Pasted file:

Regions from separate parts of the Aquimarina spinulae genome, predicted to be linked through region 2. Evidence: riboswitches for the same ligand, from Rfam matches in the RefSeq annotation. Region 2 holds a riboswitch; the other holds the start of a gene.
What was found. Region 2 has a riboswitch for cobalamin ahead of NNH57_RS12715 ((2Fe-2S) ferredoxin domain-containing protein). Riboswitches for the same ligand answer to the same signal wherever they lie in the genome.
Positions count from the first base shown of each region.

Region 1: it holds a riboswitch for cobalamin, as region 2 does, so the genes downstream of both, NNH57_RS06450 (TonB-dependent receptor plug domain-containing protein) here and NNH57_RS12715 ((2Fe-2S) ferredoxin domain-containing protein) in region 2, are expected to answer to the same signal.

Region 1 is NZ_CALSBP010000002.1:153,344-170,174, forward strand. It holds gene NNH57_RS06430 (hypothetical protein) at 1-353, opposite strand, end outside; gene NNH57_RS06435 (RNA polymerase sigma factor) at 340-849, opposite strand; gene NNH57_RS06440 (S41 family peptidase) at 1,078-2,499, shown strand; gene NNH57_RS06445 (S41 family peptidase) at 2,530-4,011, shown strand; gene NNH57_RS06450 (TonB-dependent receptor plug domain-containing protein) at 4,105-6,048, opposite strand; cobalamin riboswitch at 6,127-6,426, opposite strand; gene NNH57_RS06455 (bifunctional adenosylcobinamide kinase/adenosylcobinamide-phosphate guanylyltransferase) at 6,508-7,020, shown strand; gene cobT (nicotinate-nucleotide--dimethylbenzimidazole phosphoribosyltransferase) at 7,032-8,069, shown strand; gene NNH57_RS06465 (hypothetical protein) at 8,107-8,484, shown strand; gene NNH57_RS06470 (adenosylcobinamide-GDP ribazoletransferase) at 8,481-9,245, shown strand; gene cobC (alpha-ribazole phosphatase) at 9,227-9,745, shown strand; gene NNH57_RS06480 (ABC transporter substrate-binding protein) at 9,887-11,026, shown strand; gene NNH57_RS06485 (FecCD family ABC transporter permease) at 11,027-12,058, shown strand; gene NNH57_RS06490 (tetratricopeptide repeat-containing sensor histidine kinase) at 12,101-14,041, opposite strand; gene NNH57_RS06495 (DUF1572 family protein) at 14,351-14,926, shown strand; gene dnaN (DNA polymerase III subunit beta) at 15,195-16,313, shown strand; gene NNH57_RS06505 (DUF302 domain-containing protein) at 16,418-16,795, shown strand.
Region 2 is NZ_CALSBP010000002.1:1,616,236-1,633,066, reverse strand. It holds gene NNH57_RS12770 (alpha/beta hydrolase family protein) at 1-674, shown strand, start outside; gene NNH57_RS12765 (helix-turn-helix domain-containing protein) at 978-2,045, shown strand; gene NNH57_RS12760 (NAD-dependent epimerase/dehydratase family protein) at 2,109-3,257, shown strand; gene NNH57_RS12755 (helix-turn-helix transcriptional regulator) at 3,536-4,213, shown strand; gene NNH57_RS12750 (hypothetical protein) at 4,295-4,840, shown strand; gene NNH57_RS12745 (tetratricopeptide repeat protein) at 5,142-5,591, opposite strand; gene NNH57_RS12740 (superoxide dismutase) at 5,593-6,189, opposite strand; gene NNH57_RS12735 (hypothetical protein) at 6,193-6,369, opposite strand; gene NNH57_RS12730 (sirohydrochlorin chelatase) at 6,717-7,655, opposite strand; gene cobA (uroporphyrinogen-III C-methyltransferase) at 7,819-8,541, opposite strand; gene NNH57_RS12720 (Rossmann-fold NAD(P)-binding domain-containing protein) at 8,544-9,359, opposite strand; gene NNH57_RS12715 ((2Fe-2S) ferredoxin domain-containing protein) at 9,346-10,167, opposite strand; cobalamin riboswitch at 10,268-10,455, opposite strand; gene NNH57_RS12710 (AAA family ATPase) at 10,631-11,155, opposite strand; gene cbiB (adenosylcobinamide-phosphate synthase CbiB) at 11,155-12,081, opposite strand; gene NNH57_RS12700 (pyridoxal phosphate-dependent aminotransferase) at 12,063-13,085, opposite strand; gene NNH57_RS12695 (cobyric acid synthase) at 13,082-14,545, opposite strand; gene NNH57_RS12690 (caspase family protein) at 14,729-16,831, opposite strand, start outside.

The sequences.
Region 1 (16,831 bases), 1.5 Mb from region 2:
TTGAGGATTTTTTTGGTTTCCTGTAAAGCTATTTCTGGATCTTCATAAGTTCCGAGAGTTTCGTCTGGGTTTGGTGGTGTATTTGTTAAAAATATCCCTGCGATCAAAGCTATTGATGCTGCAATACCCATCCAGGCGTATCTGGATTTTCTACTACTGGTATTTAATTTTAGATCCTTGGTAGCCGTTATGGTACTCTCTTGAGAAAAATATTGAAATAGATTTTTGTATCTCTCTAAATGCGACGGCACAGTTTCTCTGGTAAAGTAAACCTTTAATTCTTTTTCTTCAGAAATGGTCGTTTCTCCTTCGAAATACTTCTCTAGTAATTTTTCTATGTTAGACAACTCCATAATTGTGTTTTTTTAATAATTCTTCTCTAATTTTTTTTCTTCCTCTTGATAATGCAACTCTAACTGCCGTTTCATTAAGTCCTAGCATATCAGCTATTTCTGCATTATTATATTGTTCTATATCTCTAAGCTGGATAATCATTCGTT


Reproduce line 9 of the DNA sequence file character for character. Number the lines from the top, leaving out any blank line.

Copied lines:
TTGAGGATTTTTTTGGTTTCCTGTAAAGCTATTTCTGGATCTTCATAAGTTCCGAGAGTTTCGTCTGGGTTTGGTGGTGTATTTGTTAAAAATATCCCTGCGATCAAAGCTATTGATGCTGCAATACCCATCCAGGCGTATCTGGATTTTCTACTACTGGTATTTAATTTTAGATCCTTGGTAGCCGTTATGGTACTCTCTTGAGAAAAATATTGAAATAGATTTTTGTATCTCTCTAAATGCGACGGCACAGTTTCTCTGGTAAAGTAAACCTTTAATTCTTTTTCTTCAGAAATGGTCGTTTCTCCTTCGAAATACTTCTCTAGTAATTTTTCTATGTTAGACAACTCCATAATTGTGTTTTTTTAATAATTCTTCTCTAATTTTTTTTCTTCCTCTTGATAATGCAACTCTAACTGCCGTTTCATTAAGTCCTAGCATATCAGCTATTTCTGCATTATTATATTGTTCTATATCTCTAAGCTGGATAATCATTCGTT